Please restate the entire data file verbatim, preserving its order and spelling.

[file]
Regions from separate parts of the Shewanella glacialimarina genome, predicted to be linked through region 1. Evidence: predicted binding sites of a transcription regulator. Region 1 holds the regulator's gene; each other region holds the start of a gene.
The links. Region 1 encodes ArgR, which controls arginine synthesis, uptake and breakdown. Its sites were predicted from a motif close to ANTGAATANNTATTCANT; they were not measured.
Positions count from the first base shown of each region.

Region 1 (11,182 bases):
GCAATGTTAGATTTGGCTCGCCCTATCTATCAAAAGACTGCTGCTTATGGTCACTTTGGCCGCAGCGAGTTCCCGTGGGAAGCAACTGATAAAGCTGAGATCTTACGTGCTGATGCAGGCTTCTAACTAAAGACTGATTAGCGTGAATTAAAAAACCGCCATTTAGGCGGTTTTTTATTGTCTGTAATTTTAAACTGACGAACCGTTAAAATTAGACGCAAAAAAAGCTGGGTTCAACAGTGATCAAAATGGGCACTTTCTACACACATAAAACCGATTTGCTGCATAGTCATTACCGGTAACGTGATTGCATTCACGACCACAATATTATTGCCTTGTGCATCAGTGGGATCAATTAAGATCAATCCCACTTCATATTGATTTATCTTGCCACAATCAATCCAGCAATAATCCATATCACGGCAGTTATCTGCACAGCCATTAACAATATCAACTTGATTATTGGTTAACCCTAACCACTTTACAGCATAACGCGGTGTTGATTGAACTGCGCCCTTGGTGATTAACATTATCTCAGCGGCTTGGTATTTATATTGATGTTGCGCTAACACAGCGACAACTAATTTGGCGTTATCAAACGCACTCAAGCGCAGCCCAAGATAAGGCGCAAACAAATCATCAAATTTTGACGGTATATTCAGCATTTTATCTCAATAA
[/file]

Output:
Regions from separate parts of the Shewanella glacialimarina genome, predicted to be linked through region 1. Evidence: predicted binding sites of a transcription regulator. Region 1 holds the regulator's gene; each other region holds the start of a gene.
The links. Region 1 encodes ArgR, which controls arginine synthesis, uptake and breakdown. Its sites were predicted from a motif close to ANTGAATANNTATTCANT; they were not measured.
Positions count from the first base shown of each region.

Region 1 (11,182 bases):
GCAATGTTAGATTTGGCTCGCCCTATCTATCAAAAGACTGCTGCTTATGGTCACTTTGGCCGCAGCGAGTTCCCGTGGGAAGCAACTGATAAAGCTGAGATCTTACGTGCTGATGCAGGCTTCTAACTAAAGACTGATTAGCGTGAATTAAAAAACCGCCATTTAGGCGGTTTTTTATTGTCTGTAATTTTAAACTGACGAACCGTTAAAATTAGACGCAAAAAAAGCTGGGTTCAACAGTGATCAAAATGGGCACTTTCTACACACATAAAACCGATTTGCTGCATAGTCATTACCGGTAACGTGATTGCATTCACGACCACAATATTATTGCCTTGTGCATCAGTGGGATCAATTAAGATCAATCCCACTTCATATTGATTTATCTTGCCACAATCAATCCAGCAATAATCCATATCACGGCAGTTATCTGCACAGCCATTAACAATATCAACTTGATTATTGGTTAACCCTAACCACTTTACAGCATAACGCGGTGTTGATTGAACTGCGCCCTTGGTGATTAACATTATCTCAGCGGCTTGGTATTTATATTGATGTTGCGCTAACACAGCGACAACTAATTTGGCGTTATCAAACGCACTCAAGCGCAGCCCAAGATAAGGCGCAAACAAATCATCAAATTTTGACGGTATATTCAGCATTTTATCTCAATAA